Would that apply to other contexts even in the same industry? Perhaps. Perhaps not. On a more leisurely day, when you aren’t irritable or tired, you might welcome a friendly or even chatty counter person at your local auto repair shop. If it takes an extra minute or two to get things moving, not a problem. Sometimes you want a friendly welcoming conversation, and other times not.
Certainly, if you were shopping for a new car, and interacting with a sales person, you wouldn’t be as concerned with speed. In fact, you’d probably leave the car lot if the salesperson pressured you to make a decision.
You can probably think of other situations, or contexts where what you want changes. My personal favorite is buying milk from a convenience store. Nobody goes to the convenience store to save money. Their prices are higher on almost everything. So, when you want the milk, you want it “conveniently”. Get in, get out with the milk. You don’t care to slowly browse around the store, and you probably don’t want a long conversation with the cashier about the weather. Neither do you want to be in line overhearing a long conversation between cashier and another customer about the weather. Even with the identical task, buying milk, this time in a supermarket, you might want a slower “experience”, and friendlier staff. The point being that even with a single person, wants change according to context.
In short, when we talk about “customers want”, or even “the customer”, we are grossly oversimplifying. There is no “customer” and there is no way to intelligently answer the question: “what do customers want” so that it applies to all customers all the time.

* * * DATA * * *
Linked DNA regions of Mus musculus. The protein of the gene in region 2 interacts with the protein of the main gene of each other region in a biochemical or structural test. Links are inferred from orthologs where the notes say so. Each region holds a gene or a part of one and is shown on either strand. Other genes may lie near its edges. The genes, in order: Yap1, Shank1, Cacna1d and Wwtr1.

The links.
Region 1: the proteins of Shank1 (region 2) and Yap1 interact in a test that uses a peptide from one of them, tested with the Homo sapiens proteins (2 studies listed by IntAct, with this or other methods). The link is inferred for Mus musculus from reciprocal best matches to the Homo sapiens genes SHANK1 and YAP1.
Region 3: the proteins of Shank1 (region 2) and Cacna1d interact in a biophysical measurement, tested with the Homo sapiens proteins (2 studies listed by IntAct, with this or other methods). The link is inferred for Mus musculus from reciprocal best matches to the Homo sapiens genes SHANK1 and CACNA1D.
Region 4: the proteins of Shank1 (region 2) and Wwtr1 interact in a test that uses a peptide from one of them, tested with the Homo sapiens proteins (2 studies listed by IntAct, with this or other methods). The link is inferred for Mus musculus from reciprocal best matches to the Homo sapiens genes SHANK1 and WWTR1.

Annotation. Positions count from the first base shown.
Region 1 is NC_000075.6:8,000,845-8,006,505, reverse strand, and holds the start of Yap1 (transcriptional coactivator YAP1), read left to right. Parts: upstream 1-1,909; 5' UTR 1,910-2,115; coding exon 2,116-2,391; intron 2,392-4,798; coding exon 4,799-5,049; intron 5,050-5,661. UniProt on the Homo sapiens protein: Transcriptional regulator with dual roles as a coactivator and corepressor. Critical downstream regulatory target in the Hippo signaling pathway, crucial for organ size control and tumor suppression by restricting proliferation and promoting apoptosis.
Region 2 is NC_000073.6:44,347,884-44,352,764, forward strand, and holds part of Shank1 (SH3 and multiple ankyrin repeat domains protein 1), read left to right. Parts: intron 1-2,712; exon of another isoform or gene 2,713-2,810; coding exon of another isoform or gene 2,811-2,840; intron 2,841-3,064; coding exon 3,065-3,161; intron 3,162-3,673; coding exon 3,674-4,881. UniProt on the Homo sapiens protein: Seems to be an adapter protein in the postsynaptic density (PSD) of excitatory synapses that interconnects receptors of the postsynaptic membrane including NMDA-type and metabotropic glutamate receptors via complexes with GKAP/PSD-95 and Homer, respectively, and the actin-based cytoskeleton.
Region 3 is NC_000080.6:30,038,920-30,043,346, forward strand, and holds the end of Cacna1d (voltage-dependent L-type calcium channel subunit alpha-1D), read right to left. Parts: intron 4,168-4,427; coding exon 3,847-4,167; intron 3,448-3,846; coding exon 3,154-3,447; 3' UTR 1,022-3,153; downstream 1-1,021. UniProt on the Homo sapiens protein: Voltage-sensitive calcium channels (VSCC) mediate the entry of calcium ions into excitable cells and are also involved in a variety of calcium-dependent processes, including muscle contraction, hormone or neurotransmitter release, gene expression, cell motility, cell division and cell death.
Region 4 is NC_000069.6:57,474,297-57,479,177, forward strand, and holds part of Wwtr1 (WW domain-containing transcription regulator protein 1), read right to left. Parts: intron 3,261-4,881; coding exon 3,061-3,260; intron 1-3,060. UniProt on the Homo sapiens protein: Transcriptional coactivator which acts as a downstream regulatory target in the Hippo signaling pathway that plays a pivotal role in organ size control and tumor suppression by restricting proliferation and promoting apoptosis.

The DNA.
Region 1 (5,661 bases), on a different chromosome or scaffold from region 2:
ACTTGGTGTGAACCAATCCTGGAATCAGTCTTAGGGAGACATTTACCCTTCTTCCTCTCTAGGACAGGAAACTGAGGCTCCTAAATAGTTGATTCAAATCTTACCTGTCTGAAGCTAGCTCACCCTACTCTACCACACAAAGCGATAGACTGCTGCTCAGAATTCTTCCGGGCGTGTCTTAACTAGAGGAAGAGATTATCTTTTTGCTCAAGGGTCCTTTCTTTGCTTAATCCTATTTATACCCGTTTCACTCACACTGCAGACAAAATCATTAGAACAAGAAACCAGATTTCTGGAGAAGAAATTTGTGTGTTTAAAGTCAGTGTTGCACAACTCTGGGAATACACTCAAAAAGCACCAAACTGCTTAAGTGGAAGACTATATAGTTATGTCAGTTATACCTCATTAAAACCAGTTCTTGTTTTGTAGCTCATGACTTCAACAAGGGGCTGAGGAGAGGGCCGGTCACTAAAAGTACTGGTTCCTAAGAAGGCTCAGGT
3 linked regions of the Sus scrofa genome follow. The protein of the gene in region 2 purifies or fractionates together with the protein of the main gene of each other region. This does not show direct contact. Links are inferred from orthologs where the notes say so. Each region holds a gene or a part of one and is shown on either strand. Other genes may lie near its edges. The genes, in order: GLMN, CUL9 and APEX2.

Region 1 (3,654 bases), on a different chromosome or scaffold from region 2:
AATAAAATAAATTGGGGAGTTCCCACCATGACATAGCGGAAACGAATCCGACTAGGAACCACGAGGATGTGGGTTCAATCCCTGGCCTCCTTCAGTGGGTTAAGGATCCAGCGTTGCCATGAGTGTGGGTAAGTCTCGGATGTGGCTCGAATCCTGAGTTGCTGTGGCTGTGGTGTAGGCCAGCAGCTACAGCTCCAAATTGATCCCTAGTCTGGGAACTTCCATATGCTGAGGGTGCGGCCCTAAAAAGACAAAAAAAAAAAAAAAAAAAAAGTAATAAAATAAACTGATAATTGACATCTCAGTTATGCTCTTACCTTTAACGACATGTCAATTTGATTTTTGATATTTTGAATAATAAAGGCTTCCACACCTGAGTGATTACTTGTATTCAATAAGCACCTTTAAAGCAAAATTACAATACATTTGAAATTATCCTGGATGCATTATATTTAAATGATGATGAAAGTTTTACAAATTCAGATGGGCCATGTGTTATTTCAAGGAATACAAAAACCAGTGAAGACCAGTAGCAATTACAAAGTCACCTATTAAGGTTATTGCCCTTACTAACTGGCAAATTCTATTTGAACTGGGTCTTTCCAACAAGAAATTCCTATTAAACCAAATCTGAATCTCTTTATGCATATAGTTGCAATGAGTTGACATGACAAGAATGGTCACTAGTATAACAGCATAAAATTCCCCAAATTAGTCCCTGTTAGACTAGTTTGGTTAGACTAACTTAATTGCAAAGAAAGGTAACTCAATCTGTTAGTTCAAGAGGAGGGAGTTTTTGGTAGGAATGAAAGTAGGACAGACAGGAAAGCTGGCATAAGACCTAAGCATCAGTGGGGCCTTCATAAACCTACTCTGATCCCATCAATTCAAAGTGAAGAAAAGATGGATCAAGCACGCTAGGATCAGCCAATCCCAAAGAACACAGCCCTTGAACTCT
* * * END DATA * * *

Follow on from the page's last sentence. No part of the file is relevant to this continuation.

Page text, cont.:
Yet, that’s what happens all the time. Not only do businesses talk about “the customer” as if they are all alike, but they make decisions based on gross generalizations about this mythical customer. That previous sentence may in fact be a bit of an over-generalization itself. Like characterizing customers generally, there may be exceptions so important that the generalization may be more wrong than right. This generalization stuff is hard.
The saving grace lies in our own awareness of making generalizations, and challenging them as we make decisions. That’s my excuse, anyway.
Customer Service Research Is Over-Generalized
One source for understanding what customers want is to look at studies from major research firms that claim to tell us. We’ll take on the negative effects of these studies in its own section, but for now, take a look at the following bits of advice and/or article and research titles:
What Customers Want When They Speak Out (customerthink.com)
These all have one thing in common: they are suggesting that customers can be characterized generally, and 2) implicit in that is it’s a good idea to make decisions based on these generalizations.
If we look to social media, and what, for example customer service “experts” (people who state they make their living vending services in the customer service arena) say , it gets downright scary. Take a look at these tweets:
The 5 rules for every customer conversation (Quising)
Customers today have higher expectations and want quicker responses and more efficient processes (GMViews)
Customers do business with companies that love their employees and deliver on their promises (valaafshar)
There are literally thousands of tweets from “experts” just like these. They tell us what “customers” want, but the problem is there is NO universal customer. In fact, what’s worse is that the same customer wants different things from different companies, or different things at different times when interacting with companies.
It’s so dumbed down that if companies buy into these over-generalizations, they can’t possibly improve their service, or gain competitive advantages in the marketplace.